• At least one reviewer has noted how the updated graphics in the 3D version somehow make them even creepier.
  • Vindicated by History: The game had some negative reception in its time, being a sequel to an incredibly beloved game. Years later, it's achieved a decent amount of popularity for its incredibly frightening and bleak atmosphere, the dungeon designs being some of the best in the series (although they are pretty damn hard), the huge amount of sidequests, a wide variety of interesting items, and more. All in all, it's a lot more popular than it was originally, to the point Gamefaqs even made it Number 1 on the the 2000-2009 Game of the Decade list. To some, it even surpasses its predecessor and it's routinely discussed as one of the best Zelda games and games in general.
  • What an Idiot:
    • The Deku Scrub salesman in the mountains offers you a trade: you give him your Big Bomb Bag and 200 rupees, and he gives you a Biggest Bomb Bag. Here's the thing, though: He sells only to Gorons. Gorons can't use regular bombs. It's no wonder no one took him up on his offer before you did. Then there's the Deku Scrub Salesman who sets up shop inside of one of the Indigo-gos rooms. And the only ones that can even go in there are the Indigo-gos. That's a five member client base he's selling to. Even worse is that he's set up inside Lulu's room. Lulu being the only female member of the band. Now, Zoras might not see any need for gender privacy, but if they do, he's limited to Lulu and Mikau most of the time. And then there's the one in the southern swamp, who sells magic beans only to Deku Scrubs, who are, like Gorons with bombs, incapable of using them.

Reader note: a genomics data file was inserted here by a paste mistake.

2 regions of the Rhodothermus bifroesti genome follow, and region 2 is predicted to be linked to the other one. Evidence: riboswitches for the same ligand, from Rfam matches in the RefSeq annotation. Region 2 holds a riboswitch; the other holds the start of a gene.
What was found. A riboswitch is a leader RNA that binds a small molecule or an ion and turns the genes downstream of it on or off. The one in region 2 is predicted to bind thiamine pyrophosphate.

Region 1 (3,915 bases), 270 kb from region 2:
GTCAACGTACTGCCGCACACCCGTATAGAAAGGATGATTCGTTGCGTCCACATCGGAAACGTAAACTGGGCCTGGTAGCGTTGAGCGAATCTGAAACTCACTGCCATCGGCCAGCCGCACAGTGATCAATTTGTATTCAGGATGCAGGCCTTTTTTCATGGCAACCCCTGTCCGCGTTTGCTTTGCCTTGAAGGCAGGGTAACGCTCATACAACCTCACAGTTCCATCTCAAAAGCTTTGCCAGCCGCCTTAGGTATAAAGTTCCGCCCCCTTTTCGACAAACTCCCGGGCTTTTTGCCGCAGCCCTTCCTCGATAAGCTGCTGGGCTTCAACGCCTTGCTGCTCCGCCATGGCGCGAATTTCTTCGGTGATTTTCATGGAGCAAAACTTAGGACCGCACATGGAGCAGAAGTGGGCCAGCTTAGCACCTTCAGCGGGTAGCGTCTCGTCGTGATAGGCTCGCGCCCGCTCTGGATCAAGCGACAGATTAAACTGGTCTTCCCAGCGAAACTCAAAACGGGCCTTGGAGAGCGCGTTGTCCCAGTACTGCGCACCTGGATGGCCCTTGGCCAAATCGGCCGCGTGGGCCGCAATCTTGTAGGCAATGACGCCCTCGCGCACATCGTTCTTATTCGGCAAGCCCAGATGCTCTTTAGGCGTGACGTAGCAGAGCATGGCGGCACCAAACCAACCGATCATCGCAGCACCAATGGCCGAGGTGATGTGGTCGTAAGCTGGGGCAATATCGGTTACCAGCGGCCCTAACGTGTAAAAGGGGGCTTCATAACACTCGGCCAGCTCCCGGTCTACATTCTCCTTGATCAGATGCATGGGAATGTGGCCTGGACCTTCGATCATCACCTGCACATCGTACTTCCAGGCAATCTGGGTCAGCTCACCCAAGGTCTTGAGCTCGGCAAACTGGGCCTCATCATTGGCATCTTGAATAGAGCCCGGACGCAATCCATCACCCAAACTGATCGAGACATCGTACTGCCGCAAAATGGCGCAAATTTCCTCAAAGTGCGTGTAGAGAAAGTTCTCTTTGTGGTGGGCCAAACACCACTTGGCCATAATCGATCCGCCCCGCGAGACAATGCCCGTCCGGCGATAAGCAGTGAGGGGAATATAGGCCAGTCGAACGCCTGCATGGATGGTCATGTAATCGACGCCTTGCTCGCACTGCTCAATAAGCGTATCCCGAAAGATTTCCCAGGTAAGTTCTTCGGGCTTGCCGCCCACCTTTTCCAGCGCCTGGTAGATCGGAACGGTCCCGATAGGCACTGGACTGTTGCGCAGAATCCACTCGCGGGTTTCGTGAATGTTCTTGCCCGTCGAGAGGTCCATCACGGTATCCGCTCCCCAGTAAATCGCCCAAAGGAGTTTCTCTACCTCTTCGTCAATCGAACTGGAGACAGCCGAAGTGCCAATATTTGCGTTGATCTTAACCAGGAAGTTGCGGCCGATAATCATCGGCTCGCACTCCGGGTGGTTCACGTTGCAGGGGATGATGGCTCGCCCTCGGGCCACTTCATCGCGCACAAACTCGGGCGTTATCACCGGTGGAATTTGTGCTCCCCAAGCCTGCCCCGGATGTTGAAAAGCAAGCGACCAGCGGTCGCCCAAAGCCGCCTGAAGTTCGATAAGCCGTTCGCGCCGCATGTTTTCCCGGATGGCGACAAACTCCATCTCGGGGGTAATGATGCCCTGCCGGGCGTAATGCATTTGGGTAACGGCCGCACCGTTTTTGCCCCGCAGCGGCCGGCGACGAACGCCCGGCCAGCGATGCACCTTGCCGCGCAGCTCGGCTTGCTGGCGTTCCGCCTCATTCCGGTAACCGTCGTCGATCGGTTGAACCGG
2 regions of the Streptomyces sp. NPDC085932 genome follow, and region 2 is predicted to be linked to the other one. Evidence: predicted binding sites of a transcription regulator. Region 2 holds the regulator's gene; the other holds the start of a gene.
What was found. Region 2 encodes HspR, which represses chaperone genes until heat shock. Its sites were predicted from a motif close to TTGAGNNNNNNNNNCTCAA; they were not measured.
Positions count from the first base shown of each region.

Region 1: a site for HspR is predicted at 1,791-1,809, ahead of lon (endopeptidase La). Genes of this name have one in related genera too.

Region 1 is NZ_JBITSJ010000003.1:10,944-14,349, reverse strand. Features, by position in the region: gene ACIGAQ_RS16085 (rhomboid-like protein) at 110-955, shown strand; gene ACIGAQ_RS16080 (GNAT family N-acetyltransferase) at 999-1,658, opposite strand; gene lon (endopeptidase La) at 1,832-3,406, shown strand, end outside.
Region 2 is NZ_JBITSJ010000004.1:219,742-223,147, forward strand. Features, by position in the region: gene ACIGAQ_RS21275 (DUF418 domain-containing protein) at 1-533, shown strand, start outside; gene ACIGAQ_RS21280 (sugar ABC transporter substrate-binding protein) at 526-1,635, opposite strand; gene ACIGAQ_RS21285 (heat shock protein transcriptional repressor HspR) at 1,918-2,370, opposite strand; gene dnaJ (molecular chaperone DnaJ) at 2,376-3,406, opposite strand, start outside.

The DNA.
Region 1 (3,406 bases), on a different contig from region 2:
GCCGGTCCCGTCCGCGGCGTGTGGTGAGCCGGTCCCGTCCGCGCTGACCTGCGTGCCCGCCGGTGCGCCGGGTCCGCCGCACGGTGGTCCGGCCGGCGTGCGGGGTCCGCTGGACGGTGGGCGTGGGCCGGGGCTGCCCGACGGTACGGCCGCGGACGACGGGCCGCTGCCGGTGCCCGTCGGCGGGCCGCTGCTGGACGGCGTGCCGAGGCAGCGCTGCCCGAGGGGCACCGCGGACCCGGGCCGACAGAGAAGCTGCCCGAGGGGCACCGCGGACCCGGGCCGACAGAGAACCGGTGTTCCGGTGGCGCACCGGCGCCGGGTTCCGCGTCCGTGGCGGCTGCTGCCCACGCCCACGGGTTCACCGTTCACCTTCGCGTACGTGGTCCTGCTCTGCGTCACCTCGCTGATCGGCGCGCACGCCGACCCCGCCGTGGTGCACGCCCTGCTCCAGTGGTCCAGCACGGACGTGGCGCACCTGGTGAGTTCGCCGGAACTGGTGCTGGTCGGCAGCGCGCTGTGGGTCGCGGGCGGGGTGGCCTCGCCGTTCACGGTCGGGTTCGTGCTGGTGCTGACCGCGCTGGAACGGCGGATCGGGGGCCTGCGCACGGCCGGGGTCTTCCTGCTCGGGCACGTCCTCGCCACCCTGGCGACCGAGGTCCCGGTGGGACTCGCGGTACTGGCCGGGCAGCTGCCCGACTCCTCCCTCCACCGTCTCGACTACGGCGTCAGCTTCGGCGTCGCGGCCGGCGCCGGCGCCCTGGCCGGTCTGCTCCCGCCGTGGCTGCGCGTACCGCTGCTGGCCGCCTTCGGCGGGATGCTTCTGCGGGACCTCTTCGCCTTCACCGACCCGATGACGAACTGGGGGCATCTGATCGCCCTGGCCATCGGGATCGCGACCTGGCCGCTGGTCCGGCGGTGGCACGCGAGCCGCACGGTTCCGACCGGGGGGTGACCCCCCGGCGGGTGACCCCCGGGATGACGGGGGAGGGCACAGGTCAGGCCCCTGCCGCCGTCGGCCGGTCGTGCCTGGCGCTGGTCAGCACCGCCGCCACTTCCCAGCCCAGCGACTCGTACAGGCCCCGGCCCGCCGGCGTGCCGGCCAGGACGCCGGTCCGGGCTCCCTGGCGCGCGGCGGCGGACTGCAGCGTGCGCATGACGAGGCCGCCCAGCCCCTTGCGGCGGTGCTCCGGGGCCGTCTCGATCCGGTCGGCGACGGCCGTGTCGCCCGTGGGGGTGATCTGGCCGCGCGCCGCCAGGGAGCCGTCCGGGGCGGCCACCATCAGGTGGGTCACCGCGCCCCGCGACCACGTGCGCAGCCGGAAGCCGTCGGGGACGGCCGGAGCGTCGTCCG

• The Clock Town Banker, for stamping your bank balance on your forehead. As the Versus guide points out, he deserves to be defrauded for that.
    • The player has the option to make Link himself into one. Upon entering Ikana Canyon during the day, the player can see Sakon the thief running around and has the option to talk to him. Despite it being very obvious by this point that Sakon is unscrupulous, untrustworthy, and steals anything he can get his hands on, the game gives the player the choice to agree to loan him Link's sword when Sakon asks for it. Fortunately if the player chooses "Yes", they're spared having the sword stolen by Tatl flying in Sakon's face and scaring him away.
  • What Do You Mean, It's for Kids?: Druggy and nightmarish visuals and cinematography; death and hopelessness permeates every quest and every second of gameplay; has some of the most legitimately frightening moments in Zelda history; and that's just the first hour.
  • Woobie Species: The people of Termina in general, unfortunately. Almost anybody and everybody you might come across during course of the game is a woobie.